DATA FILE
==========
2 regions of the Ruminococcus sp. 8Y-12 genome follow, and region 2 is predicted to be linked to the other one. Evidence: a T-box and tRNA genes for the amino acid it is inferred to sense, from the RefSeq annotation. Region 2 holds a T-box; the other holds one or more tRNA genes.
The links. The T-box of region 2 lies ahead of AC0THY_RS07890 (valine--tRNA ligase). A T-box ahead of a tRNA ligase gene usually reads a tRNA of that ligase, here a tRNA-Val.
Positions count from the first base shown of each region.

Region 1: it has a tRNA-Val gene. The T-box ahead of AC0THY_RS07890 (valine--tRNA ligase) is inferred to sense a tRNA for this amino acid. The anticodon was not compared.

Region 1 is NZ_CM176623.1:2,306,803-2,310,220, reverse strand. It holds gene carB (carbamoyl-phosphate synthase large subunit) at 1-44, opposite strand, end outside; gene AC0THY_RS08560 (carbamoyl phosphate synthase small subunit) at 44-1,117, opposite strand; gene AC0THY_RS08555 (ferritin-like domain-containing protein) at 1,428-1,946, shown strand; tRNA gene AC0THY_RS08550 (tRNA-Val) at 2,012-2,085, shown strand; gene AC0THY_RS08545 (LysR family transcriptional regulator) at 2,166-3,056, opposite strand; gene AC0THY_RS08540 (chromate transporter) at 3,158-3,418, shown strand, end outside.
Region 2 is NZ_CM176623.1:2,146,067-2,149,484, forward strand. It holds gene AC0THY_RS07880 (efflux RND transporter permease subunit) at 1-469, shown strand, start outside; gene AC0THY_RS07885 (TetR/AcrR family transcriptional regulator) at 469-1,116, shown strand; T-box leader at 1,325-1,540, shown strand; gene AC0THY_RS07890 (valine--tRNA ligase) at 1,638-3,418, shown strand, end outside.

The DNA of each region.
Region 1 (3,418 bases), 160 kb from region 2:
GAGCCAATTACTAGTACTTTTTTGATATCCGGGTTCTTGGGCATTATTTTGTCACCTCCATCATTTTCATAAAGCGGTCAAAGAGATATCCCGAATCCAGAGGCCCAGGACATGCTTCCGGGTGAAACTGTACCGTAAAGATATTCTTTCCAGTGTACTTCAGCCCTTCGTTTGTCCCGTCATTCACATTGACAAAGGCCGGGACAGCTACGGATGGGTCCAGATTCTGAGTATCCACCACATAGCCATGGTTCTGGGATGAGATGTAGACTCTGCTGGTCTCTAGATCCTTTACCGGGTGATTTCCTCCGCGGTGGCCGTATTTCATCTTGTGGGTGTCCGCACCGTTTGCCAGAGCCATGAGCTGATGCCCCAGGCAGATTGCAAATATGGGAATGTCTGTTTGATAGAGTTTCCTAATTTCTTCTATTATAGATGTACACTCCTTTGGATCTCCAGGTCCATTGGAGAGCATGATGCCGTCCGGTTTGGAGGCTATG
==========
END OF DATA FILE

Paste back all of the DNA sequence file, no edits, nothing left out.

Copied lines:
2 regions of the Ruminococcus sp. 8Y-12 genome follow, and region 2 is predicted to be linked to the other one. Evidence: a T-box and tRNA genes for the amino acid it is inferred to sense, from the RefSeq annotation. Region 2 holds a T-box; the other holds one or more tRNA genes.
The links. The T-box of region 2 lies ahead of AC0THY_RS07890 (valine--tRNA ligase). A T-box ahead of a tRNA ligase gene usually reads a tRNA of that ligase, here a tRNA-Val.
Positions count from the first base shown of each region.

Region 1: it has a tRNA-Val gene. The T-box ahead of AC0THY_RS07890 (valine--tRNA ligase) is inferred to sense a tRNA for this amino acid. The anticodon was not compared.

Region 1 is NZ_CM176623.1:2,306,803-2,310,220, reverse strand. It holds gene carB (carbamoyl-phosphate synthase large subunit) at 1-44, opposite strand, end outside; gene AC0THY_RS08560 (carbamoyl phosphate synthase small subunit) at 44-1,117, opposite strand; gene AC0THY_RS08555 (ferritin-like domain-containing protein) at 1,428-1,946, shown strand; tRNA gene AC0THY_RS08550 (tRNA-Val) at 2,012-2,085, shown strand; gene AC0THY_RS08545 (LysR family transcriptional regulator) at 2,166-3,056, opposite strand; gene AC0THY_RS08540 (chromate transporter) at 3,158-3,418, shown strand, end outside.
Region 2 is NZ_CM176623.1:2,146,067-2,149,484, forward strand. It holds gene AC0THY_RS07880 (efflux RND transporter permease subunit) at 1-469, shown strand, start outside; gene AC0THY_RS07885 (TetR/AcrR family transcriptional regulator) at 469-1,116, shown strand; T-box leader at 1,325-1,540, shown strand; gene AC0THY_RS07890 (valine--tRNA ligase) at 1,638-3,418, shown strand, end outside.

The DNA of each region.
Region 1 (3,418 bases), 160 kb from region 2:
GAGCCAATTACTAGTACTTTTTTGATATCCGGGTTCTTGGGCATTATTTTGTCACCTCCATCATTTTCATAAAGCGGTCAAAGAGATATCCCGAATCCAGAGGCCCAGGACATGCTTCCGGGTGAAACTGTACCGTAAAGATATTCTTTCCAGTGTACTTCAGCCCTTCGTTTGTCCCGTCATTCACATTGACAAAGGCCGGGACAGCTACGGATGGGTCCAGATTCTGAGTATCCACCACATAGCCATGGTTCTGGGATGAGATGTAGACTCTGCTGGTCTCTAGATCCTTTACCGGGTGATTTCCTCCGCGGTGGCCGTATTTCATCTTGTGGGTGTCCGCACCGTTTGCCAGAGCCATGAGCTGATGCCCCAGGCAGATTGCAAATATGGGAATGTCTGTTTGATAGAGTTTCCTAATTTCTTCTATTATAGATGTACACTCCTTTGGATCTCCAGGTCCATTGGAGAGCATGATGCCGTCCGGTTTGGAGGCTATG